WASTE fee surpluses will be clearly designated for rubbish-related activity under a new policy adopted by Wodonga Council on Monday night.
The reform follows a Victorian Ombudsman's investigation which criticised the council using income from the fee to cross subsidise other activities.
The council on Monday night flagged its second budget since the Ombudsman's report in April 2018 deemed the city had overcharged ratepayers by $18 million via the waste levy.
The draft finance plan proposes a drop in the waste management levy of $112 for the average ratepayer.
The council is proposing a rate rise of 2.5 per cent, which is the maximum permitted under the cap imposed by the state government.
Mayor Anna Speedie said she was proud of the budget, which is now out for feedback before its adoption.
"Yes we did follow the state recommendation of a 2.5 per cent rise, but in actual fact through the reduction of the waste management levy....the average rate rise is actually minus 2.58," she said.
"(That's) almost unheard of in any council."
Councillor Danny Lowe described the budget as fiscally responsible and said it would keep "downward pressure" on rates.
"The Ombudsman...gave us three years to reduce the impact of the waste levy and we've now done it in two, so we've done that with a year to spare," Cr Lowe said.
Deputy mayor Kat Bennett noted the waste management reserve policy also reflected the desire of the Ombudsman Deborah Glass for more transparency.
"This policy is above and beyond what we need to put in place, but for me that extra level of transparency or clarity is what is probably needed for our community right now," Cr Bennett said.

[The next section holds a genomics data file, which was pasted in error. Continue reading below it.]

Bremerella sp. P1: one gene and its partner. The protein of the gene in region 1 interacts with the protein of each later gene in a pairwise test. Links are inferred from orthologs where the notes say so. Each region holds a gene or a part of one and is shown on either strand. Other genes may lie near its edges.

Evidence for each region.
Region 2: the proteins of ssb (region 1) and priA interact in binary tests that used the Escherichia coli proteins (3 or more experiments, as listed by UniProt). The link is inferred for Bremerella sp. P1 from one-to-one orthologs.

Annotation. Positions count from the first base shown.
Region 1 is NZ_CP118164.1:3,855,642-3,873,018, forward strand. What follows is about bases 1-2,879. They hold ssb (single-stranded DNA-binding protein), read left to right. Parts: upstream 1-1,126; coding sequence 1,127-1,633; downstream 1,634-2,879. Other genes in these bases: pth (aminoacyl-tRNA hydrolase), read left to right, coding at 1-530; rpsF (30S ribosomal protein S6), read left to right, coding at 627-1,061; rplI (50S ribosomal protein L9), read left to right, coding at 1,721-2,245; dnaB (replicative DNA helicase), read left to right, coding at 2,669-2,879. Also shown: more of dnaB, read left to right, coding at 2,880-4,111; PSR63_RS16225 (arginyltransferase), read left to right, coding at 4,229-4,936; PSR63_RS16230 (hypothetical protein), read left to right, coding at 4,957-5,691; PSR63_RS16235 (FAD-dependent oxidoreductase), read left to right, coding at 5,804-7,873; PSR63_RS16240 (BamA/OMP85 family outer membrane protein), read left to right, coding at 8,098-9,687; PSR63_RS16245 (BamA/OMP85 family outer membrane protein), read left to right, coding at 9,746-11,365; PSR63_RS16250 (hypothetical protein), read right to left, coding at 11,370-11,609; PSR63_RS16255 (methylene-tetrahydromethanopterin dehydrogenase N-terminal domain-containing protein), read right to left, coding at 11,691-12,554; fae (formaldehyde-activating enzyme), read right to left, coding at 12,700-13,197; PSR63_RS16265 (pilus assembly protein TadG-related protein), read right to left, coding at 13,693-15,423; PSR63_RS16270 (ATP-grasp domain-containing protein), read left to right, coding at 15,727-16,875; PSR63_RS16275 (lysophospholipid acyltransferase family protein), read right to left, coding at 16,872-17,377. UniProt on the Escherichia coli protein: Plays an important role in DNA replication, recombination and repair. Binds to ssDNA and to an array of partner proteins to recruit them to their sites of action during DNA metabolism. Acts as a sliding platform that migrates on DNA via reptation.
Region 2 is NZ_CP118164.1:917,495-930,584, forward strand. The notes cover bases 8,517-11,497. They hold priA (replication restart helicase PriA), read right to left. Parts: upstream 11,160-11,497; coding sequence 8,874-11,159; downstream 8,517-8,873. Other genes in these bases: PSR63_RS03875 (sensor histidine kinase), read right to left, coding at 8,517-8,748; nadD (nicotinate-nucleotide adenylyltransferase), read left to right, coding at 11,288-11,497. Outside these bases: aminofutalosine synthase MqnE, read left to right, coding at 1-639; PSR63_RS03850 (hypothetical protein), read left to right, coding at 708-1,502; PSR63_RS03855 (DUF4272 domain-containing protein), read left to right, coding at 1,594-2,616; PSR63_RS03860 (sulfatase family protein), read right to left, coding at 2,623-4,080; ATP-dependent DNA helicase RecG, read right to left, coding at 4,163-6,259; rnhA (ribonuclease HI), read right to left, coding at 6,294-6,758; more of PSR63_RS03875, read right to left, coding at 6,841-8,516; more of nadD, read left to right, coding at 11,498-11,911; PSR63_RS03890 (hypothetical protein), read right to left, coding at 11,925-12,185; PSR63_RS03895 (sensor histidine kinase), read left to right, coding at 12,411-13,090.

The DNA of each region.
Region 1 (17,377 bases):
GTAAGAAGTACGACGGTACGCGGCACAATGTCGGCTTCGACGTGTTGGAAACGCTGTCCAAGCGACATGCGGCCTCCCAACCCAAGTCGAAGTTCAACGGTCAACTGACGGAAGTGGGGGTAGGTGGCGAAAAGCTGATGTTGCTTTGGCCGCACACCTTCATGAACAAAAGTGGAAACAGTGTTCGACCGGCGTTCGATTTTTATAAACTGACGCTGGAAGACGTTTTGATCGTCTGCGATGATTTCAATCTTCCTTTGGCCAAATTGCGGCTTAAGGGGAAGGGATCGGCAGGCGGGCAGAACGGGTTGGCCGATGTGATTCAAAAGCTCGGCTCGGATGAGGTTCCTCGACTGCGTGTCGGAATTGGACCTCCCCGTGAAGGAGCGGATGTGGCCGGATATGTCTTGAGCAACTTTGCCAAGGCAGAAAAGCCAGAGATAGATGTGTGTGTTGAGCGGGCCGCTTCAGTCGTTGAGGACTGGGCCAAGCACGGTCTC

"I'm all for eliminating any grey areas and with everything that has happened with the waste management levy I think this is a really good area to do this, to align with the Ombudsman's recommendations 'when a ratepayer makes a contribution to a particular charge there needs to be no grey areas about exactly where this money is being spent'."
Under the policy any surplus or deficit generated in the financial year would be isolated in a reserve fund and used for waste matters such as a related project or reducing future charges.
Cr Speedie said it would remove ambiguity around the issue and highlight to the community what would be sitting in a fund.
Cr Lowe used the draft budget debate to argue for funding to complete a mountain bike track on Klinges Hill in the Hunchback complex in west Wodonga.
The track presently has a downhill run but no path to ascend which Cr Lowe says creates a safety hazard.
"We don't need people riding up a downhill track," Cr Lowe said.
"( I think) for safety reasons and...also tourism reasons that we should complete this track.
"There's no point having an 80 per cent complete track sitting there."
Meanwhile, Wodonga council whistleblower Charlie Mitchell has responded to the draft budget by saying rates are too high and the city should freeze rates for the next five years.
"Wodonga's current and continued adoption of the rate cap over the next 10 years will cement Wodonga as the highest rate charging council compared to other local and similar councils," Mr Mitchell said.